• adapt to and apply workplace procedures and practices
  • complete work tasks according to workplace requirements, standards and applicable regulations
  • identify and interpret information on sectors in the targeted industry
  • identify and interpret information on the range of products and services produced by the targeted industry
  • identify and take advantage of learning opportunities in the workplace
  • recognise and adapt to cultural differences in the workplace
  • report and rectify workplace problems according to workplace procedures
  • complete work with required attention to detail without damage to goods, equipment or personnel.

Context of and specific resources for assessment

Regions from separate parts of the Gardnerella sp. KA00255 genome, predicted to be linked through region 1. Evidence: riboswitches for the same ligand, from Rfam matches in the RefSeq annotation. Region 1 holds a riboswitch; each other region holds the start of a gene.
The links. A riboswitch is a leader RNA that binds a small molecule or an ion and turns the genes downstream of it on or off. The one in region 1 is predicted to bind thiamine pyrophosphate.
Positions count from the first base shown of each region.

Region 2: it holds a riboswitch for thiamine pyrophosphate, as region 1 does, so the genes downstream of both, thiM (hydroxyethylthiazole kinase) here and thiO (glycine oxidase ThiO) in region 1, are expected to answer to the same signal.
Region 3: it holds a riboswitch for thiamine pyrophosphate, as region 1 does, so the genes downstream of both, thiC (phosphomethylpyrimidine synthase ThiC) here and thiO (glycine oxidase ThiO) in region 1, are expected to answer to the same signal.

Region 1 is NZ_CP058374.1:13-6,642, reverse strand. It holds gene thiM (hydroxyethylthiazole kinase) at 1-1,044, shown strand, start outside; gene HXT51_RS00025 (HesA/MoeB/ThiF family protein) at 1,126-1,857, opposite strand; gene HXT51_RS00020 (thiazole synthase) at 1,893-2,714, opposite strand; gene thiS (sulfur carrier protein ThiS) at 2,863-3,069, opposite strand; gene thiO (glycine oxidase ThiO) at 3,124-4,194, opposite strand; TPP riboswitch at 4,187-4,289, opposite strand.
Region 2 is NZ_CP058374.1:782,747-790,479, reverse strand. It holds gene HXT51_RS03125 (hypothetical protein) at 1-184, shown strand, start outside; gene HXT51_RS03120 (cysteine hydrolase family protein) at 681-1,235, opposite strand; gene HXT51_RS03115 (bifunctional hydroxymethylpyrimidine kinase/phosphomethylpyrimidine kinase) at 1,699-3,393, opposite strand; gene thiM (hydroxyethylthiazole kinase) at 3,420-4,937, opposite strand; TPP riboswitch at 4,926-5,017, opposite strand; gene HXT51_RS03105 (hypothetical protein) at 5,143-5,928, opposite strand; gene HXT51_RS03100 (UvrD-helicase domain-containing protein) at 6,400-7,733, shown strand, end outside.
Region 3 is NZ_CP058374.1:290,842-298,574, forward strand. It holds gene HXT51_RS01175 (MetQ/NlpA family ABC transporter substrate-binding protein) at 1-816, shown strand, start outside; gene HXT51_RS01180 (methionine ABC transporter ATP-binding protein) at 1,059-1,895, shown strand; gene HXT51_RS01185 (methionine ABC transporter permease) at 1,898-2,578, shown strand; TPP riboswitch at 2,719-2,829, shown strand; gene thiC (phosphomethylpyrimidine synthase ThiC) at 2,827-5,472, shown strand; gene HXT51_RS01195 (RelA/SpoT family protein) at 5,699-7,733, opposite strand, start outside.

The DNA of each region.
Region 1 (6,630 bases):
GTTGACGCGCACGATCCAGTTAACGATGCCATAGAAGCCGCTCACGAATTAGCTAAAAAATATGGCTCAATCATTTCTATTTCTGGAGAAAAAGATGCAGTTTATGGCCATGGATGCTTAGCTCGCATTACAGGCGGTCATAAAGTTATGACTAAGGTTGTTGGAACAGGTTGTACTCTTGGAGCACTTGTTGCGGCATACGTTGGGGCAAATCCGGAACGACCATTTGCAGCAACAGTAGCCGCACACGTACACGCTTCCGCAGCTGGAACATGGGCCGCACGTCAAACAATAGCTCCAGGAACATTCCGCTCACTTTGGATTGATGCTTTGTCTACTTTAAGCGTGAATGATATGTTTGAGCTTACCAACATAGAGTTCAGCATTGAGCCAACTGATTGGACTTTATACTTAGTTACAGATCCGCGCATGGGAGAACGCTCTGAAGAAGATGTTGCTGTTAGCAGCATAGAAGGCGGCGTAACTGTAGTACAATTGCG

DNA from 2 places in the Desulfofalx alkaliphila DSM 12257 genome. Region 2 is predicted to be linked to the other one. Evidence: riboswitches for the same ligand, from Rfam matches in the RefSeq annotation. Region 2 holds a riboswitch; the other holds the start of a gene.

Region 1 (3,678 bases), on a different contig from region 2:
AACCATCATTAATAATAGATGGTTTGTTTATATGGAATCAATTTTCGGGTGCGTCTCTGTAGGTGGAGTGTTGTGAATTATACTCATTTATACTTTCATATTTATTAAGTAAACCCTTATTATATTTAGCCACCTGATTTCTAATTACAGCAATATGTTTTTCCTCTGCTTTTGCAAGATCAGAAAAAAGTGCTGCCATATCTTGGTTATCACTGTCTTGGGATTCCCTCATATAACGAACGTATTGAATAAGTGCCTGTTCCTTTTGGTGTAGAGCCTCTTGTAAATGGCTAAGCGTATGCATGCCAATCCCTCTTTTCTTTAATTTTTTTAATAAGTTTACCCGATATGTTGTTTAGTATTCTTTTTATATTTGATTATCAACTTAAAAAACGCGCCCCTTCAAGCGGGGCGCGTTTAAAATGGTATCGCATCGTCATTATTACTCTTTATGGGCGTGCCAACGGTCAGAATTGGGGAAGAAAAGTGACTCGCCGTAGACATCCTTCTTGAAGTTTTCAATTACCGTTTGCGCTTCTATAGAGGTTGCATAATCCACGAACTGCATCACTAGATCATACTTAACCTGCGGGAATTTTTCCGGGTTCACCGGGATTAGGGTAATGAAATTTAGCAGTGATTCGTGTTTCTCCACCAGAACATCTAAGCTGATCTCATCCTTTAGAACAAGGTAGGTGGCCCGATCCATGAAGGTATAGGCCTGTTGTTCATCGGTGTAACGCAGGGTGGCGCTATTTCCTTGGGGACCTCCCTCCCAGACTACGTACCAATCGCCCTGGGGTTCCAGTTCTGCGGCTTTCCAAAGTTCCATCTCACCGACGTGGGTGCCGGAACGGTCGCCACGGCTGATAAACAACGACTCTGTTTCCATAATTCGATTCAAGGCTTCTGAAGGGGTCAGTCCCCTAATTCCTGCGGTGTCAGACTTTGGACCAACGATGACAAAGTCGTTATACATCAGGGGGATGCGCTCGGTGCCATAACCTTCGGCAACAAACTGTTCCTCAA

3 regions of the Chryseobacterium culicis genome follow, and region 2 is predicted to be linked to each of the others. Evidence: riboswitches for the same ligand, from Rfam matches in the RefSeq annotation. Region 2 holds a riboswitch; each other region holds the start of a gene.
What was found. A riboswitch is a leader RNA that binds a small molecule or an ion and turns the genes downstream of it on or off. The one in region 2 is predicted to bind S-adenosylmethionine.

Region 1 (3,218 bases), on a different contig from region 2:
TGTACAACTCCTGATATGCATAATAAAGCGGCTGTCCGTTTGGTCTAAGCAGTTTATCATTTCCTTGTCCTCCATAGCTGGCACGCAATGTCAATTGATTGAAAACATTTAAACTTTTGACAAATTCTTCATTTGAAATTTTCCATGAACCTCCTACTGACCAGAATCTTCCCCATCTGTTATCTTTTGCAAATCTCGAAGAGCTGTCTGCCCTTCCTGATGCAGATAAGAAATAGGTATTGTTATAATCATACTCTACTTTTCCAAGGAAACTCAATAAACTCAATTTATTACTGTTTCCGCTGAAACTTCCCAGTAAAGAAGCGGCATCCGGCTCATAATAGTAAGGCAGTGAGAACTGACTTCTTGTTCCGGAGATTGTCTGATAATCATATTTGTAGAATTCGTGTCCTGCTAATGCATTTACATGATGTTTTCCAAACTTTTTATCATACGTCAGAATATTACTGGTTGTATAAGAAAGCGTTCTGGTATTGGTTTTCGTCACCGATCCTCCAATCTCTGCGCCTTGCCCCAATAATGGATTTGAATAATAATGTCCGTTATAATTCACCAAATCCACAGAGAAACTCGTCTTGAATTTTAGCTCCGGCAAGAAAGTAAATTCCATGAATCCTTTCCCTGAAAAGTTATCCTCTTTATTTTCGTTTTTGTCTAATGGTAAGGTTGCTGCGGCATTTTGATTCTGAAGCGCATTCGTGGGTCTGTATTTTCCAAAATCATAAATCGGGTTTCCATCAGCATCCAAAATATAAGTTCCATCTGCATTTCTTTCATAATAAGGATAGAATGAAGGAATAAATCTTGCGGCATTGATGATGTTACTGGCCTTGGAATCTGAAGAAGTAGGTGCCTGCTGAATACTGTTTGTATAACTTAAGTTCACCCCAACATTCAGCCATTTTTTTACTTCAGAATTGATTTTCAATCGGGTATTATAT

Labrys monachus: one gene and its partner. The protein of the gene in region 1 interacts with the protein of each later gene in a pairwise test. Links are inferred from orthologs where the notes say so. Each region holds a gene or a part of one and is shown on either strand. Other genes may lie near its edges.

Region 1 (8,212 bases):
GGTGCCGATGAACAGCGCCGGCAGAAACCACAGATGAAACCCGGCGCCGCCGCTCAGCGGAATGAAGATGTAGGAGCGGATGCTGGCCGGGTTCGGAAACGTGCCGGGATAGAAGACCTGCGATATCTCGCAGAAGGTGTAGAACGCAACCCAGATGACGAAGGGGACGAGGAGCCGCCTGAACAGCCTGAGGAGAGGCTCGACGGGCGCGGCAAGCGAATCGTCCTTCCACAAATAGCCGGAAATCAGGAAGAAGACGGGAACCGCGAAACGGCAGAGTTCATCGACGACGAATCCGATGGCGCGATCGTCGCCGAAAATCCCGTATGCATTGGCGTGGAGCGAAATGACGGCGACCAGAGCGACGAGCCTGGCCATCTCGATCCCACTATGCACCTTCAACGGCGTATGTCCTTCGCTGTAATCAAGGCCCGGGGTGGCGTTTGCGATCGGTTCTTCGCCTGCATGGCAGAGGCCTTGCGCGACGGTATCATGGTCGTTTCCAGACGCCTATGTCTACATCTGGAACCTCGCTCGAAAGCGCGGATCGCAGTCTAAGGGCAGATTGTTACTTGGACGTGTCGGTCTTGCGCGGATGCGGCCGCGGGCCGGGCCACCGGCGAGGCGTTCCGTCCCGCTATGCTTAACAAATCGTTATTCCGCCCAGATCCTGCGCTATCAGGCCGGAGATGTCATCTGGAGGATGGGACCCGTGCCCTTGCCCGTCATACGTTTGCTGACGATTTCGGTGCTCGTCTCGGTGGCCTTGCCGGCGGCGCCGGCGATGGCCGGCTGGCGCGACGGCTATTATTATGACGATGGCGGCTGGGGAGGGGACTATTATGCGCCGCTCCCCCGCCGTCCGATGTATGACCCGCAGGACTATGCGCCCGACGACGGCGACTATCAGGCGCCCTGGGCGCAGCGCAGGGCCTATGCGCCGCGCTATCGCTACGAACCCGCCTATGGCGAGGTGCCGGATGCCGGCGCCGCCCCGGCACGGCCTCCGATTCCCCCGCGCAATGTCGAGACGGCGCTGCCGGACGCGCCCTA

Assessment can be carried out by a using a range of simulated or actual workplace activities that demonstrate the skills and knowledge to adapt to workplace requirements. This unit of competency should be part of a holistic assessment involving other units which make up the job function. A variety of assessment methods is recommended and may include:

  • written or oral questions
  • observation of work activities, which can be in a workplace or simulated workplace
  • evaluation of products or output created through work
  • logbook of work activities undertaken over a period of time
  • third-party report, for example from a supervisor.

Where a simulated environment is used for assessment it must be reflective of a workplace environment.

Range Statement